An international research effort could finally deliver on your most ardent prayer: unbreakable smartphone glass.

Cracked phone.

Image credits Volker Glätsch.

You wouldn’t know by the looks of it, but certain kinds of glass are actually pretty similar in composition to Earth’s most common type of magma: alumino-silicate melts. A new study, led by researchers from The Australian National University (ANU) and the Institut de Physique du Globe de Paris in France, used experimental methods and computer modeling to better understand the interplay between chemical composition, nano-structure, and physical properties of such melts.

This information will help geoscientists better understand the processes that drive deep-seated geological properties, such as underground melt mobility and how it affects tectonic plate buoyancy. Top-side, the data provides a foundation for creating better classes of technical glass — which means your phone is about to get an upgrade! Soon-ish.

The faults in our glass

“Everyone knows how frustrating it is when you drop your mobile device and get a large crack in the screen,” said lead author of the study, Dr Le Losq from the ANU Research School of Earth Sciences.

Glasses, every budding geologist is told, are amorphous in structure. In other words, the tiny bits that come together to form glass-like materials don’t create orderly structures like they try to do in other rocks, and instead bunch up rather chaotically. But, according to Le Losq, this doesn’t hold true at the atomic level. When talking about individual atoms and groups of atoms, glasses are actually quite neatly ordered substances.

In silicate (SiO4, basically sand) systems, such as the glass in your windows, metal ions tend to cluster together into a partially-broken network of ‘percolation channels’. Percolation is a term that describes the movement of a liquid slowly passing through a filter, like what happens in a coffee filter. These channels arrange themselves in an orderly fashion close to the corners of silicate crystals, which tend to be tetrahedral (a triangular pyramid) to compensate for local electrical imbalances in the structures.

The team focused their work on a similar class of substances, dubbed alumino-silicate glasses (and melts). These encompass the majority of Earth-borne magmas (since silica and aluminum are found in ample supply here) and a wide range of technical glasses, used extensively in industrial applications.

Though widely used, it was unknown if aluminum ions performed the same task of charge compensation at the corners of silica tetrahedrons. To answer this question, the researchers first measured the viscosity of molten glass at more than 1,000 degrees Celsius and the density of the glass after it had cooled and formed. Using different imaging and analysis techniques, including nMRI analysis and molecular dynamics simulations, the team demonstrated that the aluminum ions do spread out in percolation channels, making this a “universal phenomenon of oxide glasses and melts”.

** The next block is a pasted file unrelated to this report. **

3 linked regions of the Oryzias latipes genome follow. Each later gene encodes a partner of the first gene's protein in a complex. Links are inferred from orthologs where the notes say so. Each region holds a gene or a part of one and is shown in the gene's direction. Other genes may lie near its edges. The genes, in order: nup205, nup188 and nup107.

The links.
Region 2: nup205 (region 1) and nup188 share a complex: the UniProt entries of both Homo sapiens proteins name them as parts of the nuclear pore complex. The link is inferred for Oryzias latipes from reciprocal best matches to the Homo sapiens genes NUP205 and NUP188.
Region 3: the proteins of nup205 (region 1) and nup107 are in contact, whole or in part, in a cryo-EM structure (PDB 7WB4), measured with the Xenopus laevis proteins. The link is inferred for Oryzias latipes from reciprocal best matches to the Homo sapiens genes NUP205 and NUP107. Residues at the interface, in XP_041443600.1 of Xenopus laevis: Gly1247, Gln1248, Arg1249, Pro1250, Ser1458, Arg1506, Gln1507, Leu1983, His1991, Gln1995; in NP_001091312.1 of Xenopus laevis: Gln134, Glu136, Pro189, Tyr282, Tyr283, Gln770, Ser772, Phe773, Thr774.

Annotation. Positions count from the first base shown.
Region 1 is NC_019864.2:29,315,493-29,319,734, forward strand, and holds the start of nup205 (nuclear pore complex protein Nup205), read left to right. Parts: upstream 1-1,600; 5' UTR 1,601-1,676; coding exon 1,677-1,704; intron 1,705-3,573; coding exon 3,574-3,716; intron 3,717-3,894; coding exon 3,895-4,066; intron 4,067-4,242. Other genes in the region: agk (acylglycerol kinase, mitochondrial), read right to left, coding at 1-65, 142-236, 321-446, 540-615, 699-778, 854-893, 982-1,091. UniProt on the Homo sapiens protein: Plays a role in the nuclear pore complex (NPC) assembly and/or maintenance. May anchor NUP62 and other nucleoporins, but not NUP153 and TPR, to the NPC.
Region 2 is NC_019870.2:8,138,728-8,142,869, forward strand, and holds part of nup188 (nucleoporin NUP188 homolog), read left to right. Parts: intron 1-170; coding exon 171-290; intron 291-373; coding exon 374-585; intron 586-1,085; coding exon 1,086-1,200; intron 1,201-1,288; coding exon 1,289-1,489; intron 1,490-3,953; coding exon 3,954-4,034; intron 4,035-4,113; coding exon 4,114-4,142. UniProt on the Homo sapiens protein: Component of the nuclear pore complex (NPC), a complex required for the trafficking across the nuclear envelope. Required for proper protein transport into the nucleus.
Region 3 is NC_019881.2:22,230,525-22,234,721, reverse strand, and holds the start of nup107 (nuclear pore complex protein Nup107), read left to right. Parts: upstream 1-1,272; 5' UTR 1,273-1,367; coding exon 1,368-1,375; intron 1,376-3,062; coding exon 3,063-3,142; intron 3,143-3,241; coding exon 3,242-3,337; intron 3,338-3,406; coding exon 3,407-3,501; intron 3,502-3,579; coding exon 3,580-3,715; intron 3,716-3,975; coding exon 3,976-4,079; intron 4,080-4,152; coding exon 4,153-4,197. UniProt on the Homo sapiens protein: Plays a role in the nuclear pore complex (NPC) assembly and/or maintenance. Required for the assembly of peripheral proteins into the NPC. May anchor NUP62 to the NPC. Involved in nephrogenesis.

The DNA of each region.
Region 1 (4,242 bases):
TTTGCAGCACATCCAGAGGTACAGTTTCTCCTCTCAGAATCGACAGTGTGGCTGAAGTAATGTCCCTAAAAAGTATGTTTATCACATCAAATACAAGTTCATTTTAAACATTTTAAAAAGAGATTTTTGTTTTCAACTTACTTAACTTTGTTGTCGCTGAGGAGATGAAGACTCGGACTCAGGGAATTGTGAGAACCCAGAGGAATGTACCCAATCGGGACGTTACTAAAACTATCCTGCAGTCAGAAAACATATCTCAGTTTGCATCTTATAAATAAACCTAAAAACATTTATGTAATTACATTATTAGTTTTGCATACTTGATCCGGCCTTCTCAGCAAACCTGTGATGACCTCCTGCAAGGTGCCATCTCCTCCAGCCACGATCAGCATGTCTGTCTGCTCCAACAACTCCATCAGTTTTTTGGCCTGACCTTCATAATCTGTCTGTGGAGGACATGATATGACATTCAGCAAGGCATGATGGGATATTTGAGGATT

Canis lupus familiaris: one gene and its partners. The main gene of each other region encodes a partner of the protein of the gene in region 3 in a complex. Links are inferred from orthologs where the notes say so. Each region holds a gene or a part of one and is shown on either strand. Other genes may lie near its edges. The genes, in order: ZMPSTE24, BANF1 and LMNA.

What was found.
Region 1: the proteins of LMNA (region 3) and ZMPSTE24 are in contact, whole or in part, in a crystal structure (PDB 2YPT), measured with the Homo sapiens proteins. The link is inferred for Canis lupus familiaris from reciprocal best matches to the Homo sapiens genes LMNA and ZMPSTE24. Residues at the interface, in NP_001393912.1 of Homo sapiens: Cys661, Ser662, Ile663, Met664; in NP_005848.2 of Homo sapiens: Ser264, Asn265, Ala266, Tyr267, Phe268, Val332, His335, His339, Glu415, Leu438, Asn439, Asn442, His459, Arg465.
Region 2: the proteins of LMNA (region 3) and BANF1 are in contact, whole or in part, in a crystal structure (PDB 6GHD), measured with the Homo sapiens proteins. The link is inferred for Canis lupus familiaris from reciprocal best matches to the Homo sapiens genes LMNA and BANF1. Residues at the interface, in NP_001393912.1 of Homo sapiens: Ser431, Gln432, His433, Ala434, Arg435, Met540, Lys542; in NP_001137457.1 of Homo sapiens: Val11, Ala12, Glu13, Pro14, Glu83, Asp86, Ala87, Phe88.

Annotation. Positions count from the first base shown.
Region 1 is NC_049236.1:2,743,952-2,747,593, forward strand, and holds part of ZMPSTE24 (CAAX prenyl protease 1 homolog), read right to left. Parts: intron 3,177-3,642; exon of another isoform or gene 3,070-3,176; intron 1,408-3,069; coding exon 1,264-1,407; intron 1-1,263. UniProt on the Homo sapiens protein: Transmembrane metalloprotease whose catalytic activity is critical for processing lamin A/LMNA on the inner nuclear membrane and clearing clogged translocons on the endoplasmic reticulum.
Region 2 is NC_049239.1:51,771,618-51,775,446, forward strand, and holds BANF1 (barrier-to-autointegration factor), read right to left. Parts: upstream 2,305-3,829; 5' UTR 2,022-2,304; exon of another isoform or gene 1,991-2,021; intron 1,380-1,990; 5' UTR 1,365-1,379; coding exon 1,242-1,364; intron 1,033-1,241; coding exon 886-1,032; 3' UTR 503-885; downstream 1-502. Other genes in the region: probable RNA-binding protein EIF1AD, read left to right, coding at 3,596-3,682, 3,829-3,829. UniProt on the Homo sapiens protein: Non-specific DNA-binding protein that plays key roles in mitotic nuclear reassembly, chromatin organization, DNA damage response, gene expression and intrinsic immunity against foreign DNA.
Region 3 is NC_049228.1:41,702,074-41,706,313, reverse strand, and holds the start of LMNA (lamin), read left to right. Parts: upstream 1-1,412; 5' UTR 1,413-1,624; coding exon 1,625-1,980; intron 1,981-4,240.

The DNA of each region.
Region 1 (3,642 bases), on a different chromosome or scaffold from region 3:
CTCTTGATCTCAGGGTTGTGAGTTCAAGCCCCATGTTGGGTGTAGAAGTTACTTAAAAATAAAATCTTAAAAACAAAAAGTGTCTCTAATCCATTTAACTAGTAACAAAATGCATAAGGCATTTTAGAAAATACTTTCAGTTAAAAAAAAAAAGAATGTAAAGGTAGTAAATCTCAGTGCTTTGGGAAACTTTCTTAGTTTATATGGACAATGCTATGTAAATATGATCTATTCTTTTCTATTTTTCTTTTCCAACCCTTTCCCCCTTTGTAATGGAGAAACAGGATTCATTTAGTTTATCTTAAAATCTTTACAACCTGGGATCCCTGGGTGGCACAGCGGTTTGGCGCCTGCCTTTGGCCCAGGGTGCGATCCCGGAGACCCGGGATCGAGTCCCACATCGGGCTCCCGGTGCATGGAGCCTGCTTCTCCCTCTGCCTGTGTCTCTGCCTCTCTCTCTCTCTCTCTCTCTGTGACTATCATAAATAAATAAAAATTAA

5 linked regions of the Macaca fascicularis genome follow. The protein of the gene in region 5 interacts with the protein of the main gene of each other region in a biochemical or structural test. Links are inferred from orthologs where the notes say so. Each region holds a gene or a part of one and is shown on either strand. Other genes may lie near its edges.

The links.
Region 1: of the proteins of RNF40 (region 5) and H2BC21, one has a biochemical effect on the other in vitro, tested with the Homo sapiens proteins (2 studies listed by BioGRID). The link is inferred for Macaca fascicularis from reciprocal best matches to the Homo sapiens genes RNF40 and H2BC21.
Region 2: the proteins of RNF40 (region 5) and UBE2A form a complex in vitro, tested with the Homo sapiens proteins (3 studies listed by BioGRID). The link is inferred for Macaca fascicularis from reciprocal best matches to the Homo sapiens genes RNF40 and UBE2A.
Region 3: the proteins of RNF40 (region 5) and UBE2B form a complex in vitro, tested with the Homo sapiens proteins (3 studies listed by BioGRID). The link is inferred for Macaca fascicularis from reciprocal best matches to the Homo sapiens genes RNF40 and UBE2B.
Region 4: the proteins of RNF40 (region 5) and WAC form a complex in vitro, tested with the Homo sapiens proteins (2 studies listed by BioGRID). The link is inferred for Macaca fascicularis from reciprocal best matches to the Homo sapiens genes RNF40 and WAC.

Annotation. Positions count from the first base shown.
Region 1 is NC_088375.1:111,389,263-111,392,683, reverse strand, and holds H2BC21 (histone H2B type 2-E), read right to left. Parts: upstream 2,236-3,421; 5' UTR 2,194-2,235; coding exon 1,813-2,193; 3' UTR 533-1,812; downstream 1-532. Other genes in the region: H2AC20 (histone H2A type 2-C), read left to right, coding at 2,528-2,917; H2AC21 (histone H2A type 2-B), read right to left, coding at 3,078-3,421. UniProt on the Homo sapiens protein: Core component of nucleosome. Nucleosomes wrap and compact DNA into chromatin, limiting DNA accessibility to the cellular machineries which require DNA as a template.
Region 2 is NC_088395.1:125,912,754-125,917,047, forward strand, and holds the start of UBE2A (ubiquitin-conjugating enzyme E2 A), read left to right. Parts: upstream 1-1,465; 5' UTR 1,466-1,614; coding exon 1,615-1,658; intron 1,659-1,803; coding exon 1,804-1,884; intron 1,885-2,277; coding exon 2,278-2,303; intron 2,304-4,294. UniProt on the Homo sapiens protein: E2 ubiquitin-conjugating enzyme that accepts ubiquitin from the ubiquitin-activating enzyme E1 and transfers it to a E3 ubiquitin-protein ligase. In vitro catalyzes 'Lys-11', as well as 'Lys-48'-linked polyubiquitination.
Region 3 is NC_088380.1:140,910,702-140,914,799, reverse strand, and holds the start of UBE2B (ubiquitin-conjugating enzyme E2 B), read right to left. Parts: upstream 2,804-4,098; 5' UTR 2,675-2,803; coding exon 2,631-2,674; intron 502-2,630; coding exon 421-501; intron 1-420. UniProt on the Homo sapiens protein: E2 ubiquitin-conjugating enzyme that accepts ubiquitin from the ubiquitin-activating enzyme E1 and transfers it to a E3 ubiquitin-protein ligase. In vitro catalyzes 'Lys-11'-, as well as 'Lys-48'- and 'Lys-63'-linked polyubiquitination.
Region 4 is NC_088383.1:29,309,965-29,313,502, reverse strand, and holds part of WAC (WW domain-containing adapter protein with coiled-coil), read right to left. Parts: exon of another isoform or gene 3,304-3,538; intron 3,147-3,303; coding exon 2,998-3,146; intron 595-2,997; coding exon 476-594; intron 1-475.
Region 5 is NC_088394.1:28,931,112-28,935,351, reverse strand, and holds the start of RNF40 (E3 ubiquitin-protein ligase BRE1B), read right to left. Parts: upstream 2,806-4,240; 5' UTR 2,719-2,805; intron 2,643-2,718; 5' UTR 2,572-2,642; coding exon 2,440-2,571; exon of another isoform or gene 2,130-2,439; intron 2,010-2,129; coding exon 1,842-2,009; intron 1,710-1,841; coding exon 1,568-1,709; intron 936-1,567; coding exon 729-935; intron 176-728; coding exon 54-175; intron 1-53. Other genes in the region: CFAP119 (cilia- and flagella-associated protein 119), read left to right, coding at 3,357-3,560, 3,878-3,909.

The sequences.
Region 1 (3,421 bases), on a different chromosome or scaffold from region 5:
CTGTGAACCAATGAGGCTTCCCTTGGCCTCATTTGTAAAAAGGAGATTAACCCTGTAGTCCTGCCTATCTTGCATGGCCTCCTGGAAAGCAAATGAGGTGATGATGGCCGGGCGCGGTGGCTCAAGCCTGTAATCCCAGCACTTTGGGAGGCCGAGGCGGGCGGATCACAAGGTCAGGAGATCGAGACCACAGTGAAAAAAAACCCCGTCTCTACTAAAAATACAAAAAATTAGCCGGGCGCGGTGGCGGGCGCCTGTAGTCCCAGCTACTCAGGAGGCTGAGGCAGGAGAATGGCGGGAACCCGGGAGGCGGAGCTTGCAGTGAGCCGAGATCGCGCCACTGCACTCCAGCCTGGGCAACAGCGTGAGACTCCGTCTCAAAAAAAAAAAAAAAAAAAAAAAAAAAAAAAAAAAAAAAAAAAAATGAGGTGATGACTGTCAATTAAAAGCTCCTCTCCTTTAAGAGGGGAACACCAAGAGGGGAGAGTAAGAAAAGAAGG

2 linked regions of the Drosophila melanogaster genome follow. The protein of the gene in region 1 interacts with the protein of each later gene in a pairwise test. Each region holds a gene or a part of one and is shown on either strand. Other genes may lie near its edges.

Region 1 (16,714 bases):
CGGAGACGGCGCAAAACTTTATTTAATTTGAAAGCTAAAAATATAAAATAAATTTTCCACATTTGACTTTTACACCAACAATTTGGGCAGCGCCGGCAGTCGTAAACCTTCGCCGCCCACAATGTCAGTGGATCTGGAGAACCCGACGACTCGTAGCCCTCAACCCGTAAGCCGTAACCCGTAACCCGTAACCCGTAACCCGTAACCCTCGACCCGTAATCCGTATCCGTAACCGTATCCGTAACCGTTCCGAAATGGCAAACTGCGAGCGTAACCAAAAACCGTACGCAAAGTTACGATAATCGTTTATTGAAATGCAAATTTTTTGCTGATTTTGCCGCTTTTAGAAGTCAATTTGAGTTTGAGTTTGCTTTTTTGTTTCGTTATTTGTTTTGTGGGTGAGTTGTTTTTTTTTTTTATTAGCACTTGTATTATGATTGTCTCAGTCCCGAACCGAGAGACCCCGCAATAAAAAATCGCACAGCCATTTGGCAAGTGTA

Oceans and screens

This all probably sounds like a heaping of technical mumbo-jumbo. So how does this translate into better phone screens?

Well, knowing exactly how a substance behaves at the atomic level, as well as knowing how the matter therein organizes itself and interacts, allows researchers to tweak these substances, greatly improving their properties on our scale of reference. For example, pound for pound, the strongest material on Earth is graphene. Graphene consists of atom-thick sheets of carbon, and it’s not a natural material — it’s produced in a lab. In other words, atomic-level tweaking allowed researchers to turn what is essentially just soot into the strongest material on the planet.

Similarly, understanding the atomic workings of glass and melts gives us a lot of room to tweak, edit, and improve them. For now, the paper analyzes the effect of different elements in the glasses, describing how larger atoms remain wedged in the percolation channels, pushing the silica tetrahedrons apart and causing localized faults in the glass. Taking care to remove such impurities during the production of glass should help create stronger materials that are less likely to break or shatter. The paper also analyzes the effects of different elements on the melt’s overall viscosity, potentially allowing for better-flowing glass products that can take on a wider range of shapes. These areas are bound to see more research in the future, as we’re all aware of how sought-after shatter-proof glass would be, especially for those with clumsy fingers.

Until then, the findings help further our understanding of how magma behaves in the high-pressure, high-temperature conditions below the crust. This fits into the wider picture of the influence it played in the geological evolution of Earth, from shaping volcanism to maintaining the buoyancy of tectonic plates.

“Our research findings allow better modelling of present volcanic activity, as well as of the lavas involved in the original formation of Earth and its surface,” Dr Le Losq said.

He said the research could also indicate methods of producing glass suitable for storing nuclear waste more effectively than currently available.

The paper “Percolation channels: a universal idea to describe the atomic structure and dynamics of glasses and melts” has been published in the journal Scientific Reports.

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